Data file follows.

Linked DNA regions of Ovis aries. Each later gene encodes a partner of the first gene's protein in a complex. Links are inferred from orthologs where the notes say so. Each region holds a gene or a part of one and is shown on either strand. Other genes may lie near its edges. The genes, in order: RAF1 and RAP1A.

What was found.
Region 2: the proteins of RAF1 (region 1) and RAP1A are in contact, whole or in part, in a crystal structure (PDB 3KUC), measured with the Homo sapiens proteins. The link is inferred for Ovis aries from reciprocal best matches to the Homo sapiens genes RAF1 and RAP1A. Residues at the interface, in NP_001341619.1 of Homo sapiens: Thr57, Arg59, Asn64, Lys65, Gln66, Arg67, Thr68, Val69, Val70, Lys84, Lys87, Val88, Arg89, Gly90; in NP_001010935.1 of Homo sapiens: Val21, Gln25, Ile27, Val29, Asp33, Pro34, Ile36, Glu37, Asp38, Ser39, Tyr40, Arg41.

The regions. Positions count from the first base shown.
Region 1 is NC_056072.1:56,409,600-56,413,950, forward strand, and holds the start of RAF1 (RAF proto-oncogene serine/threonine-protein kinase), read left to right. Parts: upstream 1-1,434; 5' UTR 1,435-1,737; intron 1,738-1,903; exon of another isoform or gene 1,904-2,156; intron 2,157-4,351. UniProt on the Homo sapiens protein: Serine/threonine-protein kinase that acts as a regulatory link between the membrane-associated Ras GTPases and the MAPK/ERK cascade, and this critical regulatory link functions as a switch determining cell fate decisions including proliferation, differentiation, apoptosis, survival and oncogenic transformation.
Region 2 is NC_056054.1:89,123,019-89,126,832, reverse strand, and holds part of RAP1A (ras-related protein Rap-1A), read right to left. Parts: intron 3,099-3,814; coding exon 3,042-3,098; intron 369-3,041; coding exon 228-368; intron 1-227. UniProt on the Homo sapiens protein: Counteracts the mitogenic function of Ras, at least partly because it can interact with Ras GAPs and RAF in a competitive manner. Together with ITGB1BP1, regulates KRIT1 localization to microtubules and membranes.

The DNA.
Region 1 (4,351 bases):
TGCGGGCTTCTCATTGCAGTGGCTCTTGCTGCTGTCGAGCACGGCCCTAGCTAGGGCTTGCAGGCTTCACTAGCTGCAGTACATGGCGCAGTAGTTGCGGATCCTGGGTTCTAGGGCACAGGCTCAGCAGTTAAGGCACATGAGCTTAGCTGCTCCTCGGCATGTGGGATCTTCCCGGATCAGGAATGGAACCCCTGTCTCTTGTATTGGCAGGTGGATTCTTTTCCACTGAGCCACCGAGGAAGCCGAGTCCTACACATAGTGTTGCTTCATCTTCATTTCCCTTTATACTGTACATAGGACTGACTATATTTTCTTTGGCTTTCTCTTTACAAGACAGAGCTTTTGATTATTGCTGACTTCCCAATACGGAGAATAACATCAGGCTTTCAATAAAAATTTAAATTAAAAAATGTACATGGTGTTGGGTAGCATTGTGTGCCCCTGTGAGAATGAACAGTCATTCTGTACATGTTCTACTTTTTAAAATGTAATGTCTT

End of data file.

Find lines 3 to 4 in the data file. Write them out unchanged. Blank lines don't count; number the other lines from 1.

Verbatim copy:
Region 2: the proteins of RAF1 (region 1) and RAP1A are in contact, whole or in part, in a crystal structure (PDB 3KUC), measured with the Homo sapiens proteins. The link is inferred for Ovis aries from reciprocal best matches to the Homo sapiens genes RAF1 and RAP1A. Residues at the interface, in NP_001341619.1 of Homo sapiens: Thr57, Arg59, Asn64, Lys65, Gln66, Arg67, Thr68, Val69, Val70, Lys84, Lys87, Val88, Arg89, Gly90; in NP_001010935.1 of Homo sapiens: Val21, Gln25, Ile27, Val29, Asp33, Pro34, Ile36, Glu37, Asp38, Ser39, Tyr40, Arg41.

The regions. Positions count from the first base shown.